We’re celebrating International Women’s Day this year with great news: The Internet Society welcomes a new Chapter in Lesotho – and the Chapter’s president, vice president, treasurer, secretary, as well as a board member are all talented tech women.
Lesotho is a small landlocked country within South Africa, where less than a third of its population is connected to the Internet. One of the Lesotho Chapter’s key priorities this year is to start an “Internet for Education” project, which aims to encourage five schools to use the Internet to support teaching and to improve the quality of education.
Please join us in welcoming the Lesotho Chapter, then learn about its President Ithabeleng Moreke and other women around the world who are using the Internet to make a difference in their communities!
Ithabeleng Moreke enjoys the world of the Internet and all things networks, the technology behind it, and Internet security – and how they affect our everyday lives. She’s worked as network engineer for the government of Lesotho and is now with Vodacom Lesotho.
In Jazmin Fallas Kerr’s hometown, Desamparados, Costa Rica, nearly half of all families with women as head of household are in poverty. To combat that, Kerr made a digital bridge between creation and commerce. Hyena is an Internet-based marketplace which allows women artisans to sell their handiwork online for a fair price. The site now has more than 50 local women courting customers for their crafts.
How do you shift the cultural stigma around technology and gender? As Juma Baldeh has proven in Gambia, you do it one girl at a time. Baldeh founded Hackathon Girls Banjul for girls ages 8 to 18 in her home country, in coordination with the Mozilla Foundation. As the first technology club of its kind there, members receive six months of free weekly classes on web literacy and basic computing skills. More importantly, the club gives more than 40 girls a safe space to collaborate and share experiences as they work together on projects for a tech-savvy Gambia.
Kate Ekanem, the founder of Kate Tales Foundation, has spent her entire adult life promoting education, literacy, and empowerment of girls in her home country of Nigeria. And it started with herself.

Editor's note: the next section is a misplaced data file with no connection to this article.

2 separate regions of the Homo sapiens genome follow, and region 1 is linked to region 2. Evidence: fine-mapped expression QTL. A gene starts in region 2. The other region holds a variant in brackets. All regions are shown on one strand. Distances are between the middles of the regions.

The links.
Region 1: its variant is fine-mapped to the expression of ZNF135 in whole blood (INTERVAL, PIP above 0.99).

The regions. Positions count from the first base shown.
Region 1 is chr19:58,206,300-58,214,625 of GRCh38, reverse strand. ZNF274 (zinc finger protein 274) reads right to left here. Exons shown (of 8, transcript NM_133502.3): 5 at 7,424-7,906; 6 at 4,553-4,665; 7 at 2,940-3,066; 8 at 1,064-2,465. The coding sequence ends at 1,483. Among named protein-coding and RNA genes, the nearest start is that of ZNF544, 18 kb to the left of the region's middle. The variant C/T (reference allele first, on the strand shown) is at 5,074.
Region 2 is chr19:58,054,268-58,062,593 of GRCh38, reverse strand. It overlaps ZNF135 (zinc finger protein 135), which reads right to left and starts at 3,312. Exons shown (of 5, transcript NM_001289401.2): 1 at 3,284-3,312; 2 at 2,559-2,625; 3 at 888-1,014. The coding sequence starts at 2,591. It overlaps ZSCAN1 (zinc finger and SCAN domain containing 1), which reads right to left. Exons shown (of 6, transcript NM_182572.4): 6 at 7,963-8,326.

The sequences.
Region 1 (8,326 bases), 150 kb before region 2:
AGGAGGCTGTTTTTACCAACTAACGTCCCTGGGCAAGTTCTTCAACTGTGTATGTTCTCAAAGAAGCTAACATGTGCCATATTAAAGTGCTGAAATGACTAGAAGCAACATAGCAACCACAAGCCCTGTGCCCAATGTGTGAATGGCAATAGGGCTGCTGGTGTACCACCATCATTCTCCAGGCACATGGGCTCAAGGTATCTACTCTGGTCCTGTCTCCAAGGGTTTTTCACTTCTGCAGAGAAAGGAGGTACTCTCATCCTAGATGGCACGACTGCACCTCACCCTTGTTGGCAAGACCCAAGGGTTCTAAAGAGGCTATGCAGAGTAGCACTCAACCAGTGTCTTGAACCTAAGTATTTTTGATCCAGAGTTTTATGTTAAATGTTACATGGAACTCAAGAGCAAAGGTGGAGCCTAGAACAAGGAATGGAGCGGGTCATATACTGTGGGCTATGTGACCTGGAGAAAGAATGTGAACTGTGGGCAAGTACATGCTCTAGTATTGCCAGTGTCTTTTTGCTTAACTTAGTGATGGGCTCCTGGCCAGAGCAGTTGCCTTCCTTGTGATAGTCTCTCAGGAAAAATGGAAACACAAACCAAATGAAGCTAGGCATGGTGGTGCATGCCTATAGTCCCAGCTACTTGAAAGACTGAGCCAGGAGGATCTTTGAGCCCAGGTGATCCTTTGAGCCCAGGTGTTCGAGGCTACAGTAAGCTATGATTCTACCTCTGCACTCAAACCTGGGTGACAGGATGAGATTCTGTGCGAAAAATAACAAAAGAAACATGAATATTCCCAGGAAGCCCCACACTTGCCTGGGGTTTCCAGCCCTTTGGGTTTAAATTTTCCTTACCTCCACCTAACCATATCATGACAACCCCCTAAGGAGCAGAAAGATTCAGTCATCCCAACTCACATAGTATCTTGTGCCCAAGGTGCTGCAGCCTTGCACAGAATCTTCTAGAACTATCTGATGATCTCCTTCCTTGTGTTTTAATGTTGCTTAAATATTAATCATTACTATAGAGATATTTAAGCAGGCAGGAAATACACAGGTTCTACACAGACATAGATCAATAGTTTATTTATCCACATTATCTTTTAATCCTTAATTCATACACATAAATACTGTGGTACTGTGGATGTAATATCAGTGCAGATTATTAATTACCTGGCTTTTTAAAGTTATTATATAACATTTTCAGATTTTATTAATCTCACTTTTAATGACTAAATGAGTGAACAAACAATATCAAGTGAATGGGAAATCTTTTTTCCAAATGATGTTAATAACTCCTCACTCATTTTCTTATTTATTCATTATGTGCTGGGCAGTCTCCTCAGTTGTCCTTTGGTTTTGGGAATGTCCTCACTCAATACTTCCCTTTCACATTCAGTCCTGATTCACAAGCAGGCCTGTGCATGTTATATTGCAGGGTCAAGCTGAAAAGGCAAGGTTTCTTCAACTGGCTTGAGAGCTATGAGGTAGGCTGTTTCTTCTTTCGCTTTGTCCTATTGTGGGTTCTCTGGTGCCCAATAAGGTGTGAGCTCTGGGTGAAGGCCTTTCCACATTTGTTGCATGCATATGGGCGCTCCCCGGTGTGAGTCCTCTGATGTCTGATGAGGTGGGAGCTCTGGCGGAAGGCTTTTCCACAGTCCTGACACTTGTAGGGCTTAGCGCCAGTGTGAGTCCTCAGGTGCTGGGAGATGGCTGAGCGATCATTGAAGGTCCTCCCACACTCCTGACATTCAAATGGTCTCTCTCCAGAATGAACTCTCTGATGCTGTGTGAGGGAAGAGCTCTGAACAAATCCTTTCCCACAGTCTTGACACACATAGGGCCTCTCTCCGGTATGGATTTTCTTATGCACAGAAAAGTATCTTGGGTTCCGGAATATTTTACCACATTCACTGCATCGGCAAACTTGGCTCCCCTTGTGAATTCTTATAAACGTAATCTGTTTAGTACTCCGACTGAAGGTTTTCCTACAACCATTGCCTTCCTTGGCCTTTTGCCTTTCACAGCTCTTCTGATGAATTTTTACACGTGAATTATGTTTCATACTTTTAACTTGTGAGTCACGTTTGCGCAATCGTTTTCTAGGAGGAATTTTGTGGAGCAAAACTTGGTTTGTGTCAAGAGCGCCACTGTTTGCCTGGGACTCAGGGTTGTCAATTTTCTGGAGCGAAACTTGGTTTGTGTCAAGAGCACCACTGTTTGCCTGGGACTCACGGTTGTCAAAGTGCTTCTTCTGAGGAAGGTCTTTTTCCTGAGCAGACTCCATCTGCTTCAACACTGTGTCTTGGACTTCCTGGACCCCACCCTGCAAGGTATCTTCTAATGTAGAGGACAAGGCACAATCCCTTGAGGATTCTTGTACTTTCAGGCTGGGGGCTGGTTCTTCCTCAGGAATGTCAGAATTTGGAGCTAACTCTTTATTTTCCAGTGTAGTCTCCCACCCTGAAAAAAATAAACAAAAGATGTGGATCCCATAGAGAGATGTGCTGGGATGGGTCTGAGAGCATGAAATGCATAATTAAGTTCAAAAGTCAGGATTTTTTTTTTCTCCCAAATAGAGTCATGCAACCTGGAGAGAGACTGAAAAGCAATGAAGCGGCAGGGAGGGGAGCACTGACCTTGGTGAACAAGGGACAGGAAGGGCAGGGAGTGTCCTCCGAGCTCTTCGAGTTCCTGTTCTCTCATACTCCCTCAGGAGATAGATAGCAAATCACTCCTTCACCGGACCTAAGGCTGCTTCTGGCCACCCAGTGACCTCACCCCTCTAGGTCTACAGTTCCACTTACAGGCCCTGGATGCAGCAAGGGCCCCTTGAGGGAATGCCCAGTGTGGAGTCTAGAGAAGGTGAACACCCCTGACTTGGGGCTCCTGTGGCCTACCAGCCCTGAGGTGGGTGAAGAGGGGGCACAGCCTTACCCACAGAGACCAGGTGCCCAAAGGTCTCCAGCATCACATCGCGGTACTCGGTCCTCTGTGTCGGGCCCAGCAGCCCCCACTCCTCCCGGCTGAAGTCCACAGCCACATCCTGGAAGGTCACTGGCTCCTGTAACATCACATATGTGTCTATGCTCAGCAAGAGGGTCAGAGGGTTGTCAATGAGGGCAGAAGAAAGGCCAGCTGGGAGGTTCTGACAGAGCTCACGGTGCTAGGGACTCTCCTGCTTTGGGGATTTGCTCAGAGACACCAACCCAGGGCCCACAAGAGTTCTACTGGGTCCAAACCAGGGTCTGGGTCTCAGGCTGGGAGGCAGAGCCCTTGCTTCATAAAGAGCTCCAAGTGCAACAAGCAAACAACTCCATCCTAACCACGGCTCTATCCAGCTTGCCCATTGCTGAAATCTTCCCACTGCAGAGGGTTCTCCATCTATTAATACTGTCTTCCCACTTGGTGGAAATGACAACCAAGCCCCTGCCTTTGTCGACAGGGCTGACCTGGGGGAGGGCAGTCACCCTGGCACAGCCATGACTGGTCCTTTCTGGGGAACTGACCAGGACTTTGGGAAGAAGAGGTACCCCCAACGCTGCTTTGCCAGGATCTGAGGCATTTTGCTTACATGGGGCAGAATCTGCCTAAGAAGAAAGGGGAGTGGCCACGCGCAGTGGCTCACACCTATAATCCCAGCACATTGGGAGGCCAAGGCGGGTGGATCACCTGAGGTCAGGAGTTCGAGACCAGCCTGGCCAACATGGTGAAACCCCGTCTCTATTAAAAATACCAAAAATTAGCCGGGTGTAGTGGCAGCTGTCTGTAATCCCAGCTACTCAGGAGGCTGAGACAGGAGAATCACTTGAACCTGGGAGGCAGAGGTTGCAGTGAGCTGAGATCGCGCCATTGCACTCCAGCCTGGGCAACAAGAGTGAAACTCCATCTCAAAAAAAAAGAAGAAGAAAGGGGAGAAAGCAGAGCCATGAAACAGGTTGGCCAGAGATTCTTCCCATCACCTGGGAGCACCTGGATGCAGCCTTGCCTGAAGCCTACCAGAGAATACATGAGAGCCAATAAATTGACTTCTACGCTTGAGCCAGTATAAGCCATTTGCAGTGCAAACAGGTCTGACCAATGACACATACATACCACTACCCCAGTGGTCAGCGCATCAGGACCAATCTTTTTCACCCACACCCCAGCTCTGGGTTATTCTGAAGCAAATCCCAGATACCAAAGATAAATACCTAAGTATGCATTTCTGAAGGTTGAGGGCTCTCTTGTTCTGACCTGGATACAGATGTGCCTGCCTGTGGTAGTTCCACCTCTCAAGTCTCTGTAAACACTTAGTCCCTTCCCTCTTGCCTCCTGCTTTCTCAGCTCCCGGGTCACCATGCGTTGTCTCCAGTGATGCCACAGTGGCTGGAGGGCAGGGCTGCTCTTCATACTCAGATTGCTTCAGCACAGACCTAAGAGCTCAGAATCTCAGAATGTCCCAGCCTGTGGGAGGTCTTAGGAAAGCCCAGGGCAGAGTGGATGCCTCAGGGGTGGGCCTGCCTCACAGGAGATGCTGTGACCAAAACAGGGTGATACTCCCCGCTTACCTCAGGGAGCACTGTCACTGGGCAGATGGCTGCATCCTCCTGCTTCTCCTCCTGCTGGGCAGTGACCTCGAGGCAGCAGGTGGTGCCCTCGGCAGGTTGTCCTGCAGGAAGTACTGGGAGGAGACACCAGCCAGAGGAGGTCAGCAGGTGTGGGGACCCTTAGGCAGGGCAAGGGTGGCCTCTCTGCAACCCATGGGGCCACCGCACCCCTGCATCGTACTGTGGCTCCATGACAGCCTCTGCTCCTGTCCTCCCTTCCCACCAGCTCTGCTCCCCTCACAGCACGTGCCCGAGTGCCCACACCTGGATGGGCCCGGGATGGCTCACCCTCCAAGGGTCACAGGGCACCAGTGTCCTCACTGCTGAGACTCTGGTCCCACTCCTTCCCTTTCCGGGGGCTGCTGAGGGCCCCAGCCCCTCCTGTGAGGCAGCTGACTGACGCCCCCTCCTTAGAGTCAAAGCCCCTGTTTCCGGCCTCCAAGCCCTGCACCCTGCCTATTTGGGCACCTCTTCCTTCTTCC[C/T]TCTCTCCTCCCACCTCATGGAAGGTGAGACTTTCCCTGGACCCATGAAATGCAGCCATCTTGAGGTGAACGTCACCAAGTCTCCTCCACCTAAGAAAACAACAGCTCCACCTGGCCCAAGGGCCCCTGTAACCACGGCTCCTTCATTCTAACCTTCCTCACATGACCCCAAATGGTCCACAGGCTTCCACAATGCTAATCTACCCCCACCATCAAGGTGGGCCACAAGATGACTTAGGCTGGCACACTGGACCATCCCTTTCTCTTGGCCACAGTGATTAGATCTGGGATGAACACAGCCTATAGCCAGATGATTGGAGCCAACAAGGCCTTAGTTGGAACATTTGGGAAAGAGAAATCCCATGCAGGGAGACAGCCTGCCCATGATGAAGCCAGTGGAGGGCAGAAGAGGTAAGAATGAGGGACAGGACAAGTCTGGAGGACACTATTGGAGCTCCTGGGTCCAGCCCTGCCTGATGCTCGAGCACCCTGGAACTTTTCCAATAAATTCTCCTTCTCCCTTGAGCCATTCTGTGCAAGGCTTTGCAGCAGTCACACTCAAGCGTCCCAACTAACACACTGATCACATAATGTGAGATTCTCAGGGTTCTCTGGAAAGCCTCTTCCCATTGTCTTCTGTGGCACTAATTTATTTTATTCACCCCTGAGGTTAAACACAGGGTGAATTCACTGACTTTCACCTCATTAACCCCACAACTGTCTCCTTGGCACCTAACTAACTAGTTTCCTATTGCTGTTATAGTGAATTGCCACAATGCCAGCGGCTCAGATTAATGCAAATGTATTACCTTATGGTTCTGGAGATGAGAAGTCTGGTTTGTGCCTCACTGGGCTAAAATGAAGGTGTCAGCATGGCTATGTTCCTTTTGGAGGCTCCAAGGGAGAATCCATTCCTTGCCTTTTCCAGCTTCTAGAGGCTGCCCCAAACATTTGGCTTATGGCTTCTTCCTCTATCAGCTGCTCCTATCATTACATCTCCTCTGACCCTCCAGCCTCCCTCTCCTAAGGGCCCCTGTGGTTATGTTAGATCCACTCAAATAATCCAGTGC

The intersection between technology and medicine is perhaps one of the most important junctions of our time, and, in a world where access is king, many people—in fact, entire countries—can be left behind in the dust. That’s where Makkiya Jawed comes in as the director of social enterprise for Sehat Kahani in Pakistan. The tech wiz joined forces with two doctors who launched the health tech enterprise, which circumvents Pakistan’s tradition of women having to choose family or career. It also caters to populations often overlooked by established medical communities.
To call Layal Jebran a multitasker would be an understatement. In the startup world, she’s more like a superhero. “I started as an activist when I was 12 years old,” Jebran said. “And my first startup happened my second year in college.” That successful startup used the Internet to connect freelance advisers to clients who needed them in the Middle East, but like many entrepreneurs, Jebran didn’t stop there. Lyl Big Designs led to other projects, and she continued developing several different ideas into reality, one after another after another. Why does she do it? Because she can, and because someone has to.
kc claffy has been with the Internet from nearly its very beginnings. She’s watched its evolution from military project to government-funded point-to-point communication to its current iteration as a private sector behemoth. claffy is one of the few scientists who measure the Internet. She’s leading the way to the future by opening our eyes to the layers of data beneath the surface along with the Center for Applied Internet Data Analysis (CAIDA), a group she founded in 1996
Do you want to make a difference? Join SIG Women, which is open to everyone and works toward reducing the gender gap in technology.